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Gartner 10-Q 2017
Document



UNITED STATES

SECURITIES AND EXCHANGE COMMISSION
Washington, D.C. 20549

Form 10-Q
(Mark One)
þ
QUARTERLY REPORT PURSUANT TO SECTION 13 OR 15(d) OF THE SECURITIES EXCHANGE ACT OF 1934.
 
 
 
For the quarterly period ended March 31, 2017
 
 
 
OR
 
 
¨
TRANSITION REPORT PURSUANT TO SECTION 13 OR 15(d) OF THE SECURITIES EXCHANGE ACT OF 1934.
Commission File Number 1-14443
Gartner, Inc.
(Exact name of Registrant as specified in its charter)
Delaware
04-3099750
(State or other jurisdiction of
(I.R.S. Employer
incorporation or organization)
Identification Number)
 
 
P.O. Box 10212
06902-7700
56 Top Gallant Road
(Zip Code)
Stamford, CT
 
(Address of principal executive offices)
 

Registrant’s telephone number, including area code: (203) 316-1111

Indicate by check mark whether the registrant (1) has filed all reports required to be filed by Section 13 or 15(d) of the Securities Exchange Act of 1934 during the preceding 12 months (or for such shorter period that the registrant was required to file such reports), and (2) has been subject to such filing requirements for the past 90 days. Yes þ No ¨

Indicate by check mark whether the registrant has submitted electronically and posted on its corporate website, if any, every Interactive Data File required to be submitted and posted pursuant to Rule 405 of Regulation S-T (§232.405) during the preceding 12 months (or for such shorter period that the registrant was required to submit and post such files). Yes þ No ¨

Indicate by check mark whether the registrant is a large accelerated filer, an accelerated filer, a non-accelerated filer, a smaller reporting company, or an emerging growth company (check one):
 
Large accelerated filer þ
Accelerated filer ¨
Non-accelerated filer ¨
 
 
Smaller reporting company ¨
Emerging growth company ¨
 
If an emerging growth company, indicate by check mark if the registrant has elected not to use the extended transition period for complying with any new or revised financial accounting standards provided pursuant to Section 13(a) of the Exchange Act. ¨
 
Indicate by check mark whether the registrant is a shell company (as defined in Rule 12b-2 of the Exchange Act). Yes ¨ No þ

As of April 30, 2017, 90,432,223 shares of the registrant’s common shares were outstanding.




Table of Contents


 
Page
 
 
 
 
 


2



PART I. FINANCIAL INFORMATION

ITEM 1. FINANCIAL STATEMENTS

GARTNER, INC.

Condensed Consolidated Balance Sheets

(Unaudited; in thousands, except per share data)  
 
March 31,
 
December 31,
 
2017
 
2016
Assets
 

 
 

Current assets:
 

 
 

Cash and cash equivalents
$
1,227,891

 
$
474,233

Fees receivable, net of allowances of $7,900 and $7,400, respectively
716,487

 
643,013

Deferred commissions
139,771

 
141,410

Prepaid expenses and other current assets
91,546

 
84,540

Total current assets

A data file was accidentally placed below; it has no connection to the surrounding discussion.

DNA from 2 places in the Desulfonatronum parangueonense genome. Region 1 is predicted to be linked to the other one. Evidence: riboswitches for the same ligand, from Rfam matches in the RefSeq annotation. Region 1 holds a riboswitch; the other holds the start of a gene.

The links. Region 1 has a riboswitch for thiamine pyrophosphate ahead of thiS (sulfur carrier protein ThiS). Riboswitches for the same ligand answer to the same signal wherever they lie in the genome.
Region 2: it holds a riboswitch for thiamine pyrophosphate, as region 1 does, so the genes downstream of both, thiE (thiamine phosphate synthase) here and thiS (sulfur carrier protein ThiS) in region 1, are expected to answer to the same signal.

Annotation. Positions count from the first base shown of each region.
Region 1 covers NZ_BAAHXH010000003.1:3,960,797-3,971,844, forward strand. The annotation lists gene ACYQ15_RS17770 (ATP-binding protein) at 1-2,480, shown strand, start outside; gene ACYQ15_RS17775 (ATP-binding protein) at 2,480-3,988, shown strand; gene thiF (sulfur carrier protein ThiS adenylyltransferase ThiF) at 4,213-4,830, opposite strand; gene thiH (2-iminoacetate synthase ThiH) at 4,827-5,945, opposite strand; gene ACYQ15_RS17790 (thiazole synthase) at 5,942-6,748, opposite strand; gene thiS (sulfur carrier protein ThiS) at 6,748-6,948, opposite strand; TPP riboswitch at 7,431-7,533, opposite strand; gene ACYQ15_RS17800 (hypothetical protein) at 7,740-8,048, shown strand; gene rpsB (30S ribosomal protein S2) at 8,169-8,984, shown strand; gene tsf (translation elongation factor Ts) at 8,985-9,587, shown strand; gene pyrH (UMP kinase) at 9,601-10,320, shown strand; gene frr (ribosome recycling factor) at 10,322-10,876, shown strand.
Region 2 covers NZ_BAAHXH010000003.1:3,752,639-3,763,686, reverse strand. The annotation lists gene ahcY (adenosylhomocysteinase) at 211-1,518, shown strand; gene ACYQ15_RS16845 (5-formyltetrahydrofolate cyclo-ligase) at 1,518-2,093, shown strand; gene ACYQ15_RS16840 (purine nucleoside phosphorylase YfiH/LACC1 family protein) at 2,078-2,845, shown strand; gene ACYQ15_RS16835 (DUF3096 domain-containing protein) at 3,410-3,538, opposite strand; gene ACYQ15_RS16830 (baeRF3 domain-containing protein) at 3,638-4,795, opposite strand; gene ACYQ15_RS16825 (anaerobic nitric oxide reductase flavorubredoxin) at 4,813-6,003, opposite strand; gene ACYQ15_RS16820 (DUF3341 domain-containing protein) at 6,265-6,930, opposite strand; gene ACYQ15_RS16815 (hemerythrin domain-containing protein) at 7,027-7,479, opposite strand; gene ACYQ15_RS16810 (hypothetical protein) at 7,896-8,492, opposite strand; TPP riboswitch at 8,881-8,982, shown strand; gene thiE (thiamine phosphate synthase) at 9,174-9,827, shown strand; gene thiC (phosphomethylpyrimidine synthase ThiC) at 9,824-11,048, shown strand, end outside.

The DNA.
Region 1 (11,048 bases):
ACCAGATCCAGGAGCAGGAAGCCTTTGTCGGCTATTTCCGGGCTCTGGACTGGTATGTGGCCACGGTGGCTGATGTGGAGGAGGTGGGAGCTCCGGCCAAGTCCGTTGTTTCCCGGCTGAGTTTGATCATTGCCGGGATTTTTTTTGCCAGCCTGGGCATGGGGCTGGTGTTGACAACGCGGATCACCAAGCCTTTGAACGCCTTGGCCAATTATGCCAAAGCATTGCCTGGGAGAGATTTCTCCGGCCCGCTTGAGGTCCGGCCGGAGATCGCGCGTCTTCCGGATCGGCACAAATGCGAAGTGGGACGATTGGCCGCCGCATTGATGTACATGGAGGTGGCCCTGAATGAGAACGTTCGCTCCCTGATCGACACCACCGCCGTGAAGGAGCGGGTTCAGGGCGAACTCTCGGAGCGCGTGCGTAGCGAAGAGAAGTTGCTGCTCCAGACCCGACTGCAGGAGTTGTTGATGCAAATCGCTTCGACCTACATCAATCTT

2,175,695

 
1,343,196

Property, equipment and leasehold improvements, net
126,419

 
121,606

Goodwill
855,330

 
738,453

Intangible assets, net
81,209

 
76,801

Other assets
126,647

 
87,279

Total Assets
$
3,365,300

 
$
2,367,335

Liabilities and Stockholders’ Equity
 

 
 

Current liabilities:
 

 
 

Accounts payable and accrued liabilities
$
331,828

 
$
440,771

Deferred revenues
1,109,162

 
989,478

Current portion of long-term debt
29,366

 
30,000

Total current liabilities
1,470,356

 
1,460,249

Long-term debt, net of deferred financing fees
1,599,331

 
664,391

Other liabilities
192,796

 
181,817

Total Liabilities
3,262,483

 
2,306,457

Stockholders’ Equity
 

 
 

Preferred stock, $.01 par value, 5,000,000 shares authorized; none issued or outstanding

 

Common stock, $.0005 par value, 250,000,000 shares authorized; 156,234,415 shares issued for both periods
78

 
78

Additional paid-in capital
880,877

 
863,127

Accumulated other comprehensive loss, net
(47,832
)
 
(49,683
)
Accumulated earnings
1,680,439

 
1,644,005

Treasury stock, at cost, 73,215,696 and 73,583,172 common shares, respectively
(2,410,745
)
 
(2,396,649
)
Total Stockholders’ Equity
102,817

 
60,878

Total Liabilities and Stockholders’ Equity
$
3,365,300

 
$
2,367,335

 

See the accompanying notes to the condensed consolidated financial statements.

3



GARTNER, INC.

Condensed Consolidated Statements of Operations

(Unaudited; in thousands, except per share data)

 
Three Months Ended
 
March 31,
 
2017
 
2016
Revenues:
 
 
 
Research
$
504,652

 
$
440,271

Consulting
85,248

 
84,940

Events
35,269

 
32,055

Total revenues
625,169

 
557,266

Costs and expenses:
 
 
 
Cost of services and product development
237,609

 
212,041

Selling, general and administrative
304,244

 
257,411

Depreciation
10,240

 
8,834

Amortization of intangibles
6,290

 
6,183

Acquisition and integration charges
13,272

 
8,368

Total costs and expenses
571,655

 
492,837

Operating income
53,514

 
64,429

Interest expense, net
(5,906
)
 
(6,006
)
Other income, net
889

 
1,884

Income before income taxes
48,497

 
60,307

Provision for income taxes
12,064

 
15,320

Net income
$
36,433

 
$
44,987

 
 
 
 
Net income per share:
 
 
 
Basic
$
0.44

 
$
0.55

Diluted
$
0.43

 
$
0.54

Weighted average shares outstanding:
 
 
 
Basic
82,835

 
82,451

Diluted
84,095

 
83,464


See the accompanying notes to the condensed consolidated financial statements.

4



GARTNER, INC.

Condensed Consolidated Statements of Comprehensive Income

(Unaudited; in thousands)

 
Three Months Ended
 
March 31,
 
2017
 
2016
Net income
$
36,433

 
$
44,987

Other comprehensive income (loss), net of tax:
 
 
 
Foreign currency translation adjustments
4,371

 
2,068

Interest rate swaps – net change in deferred loss
(2,568
)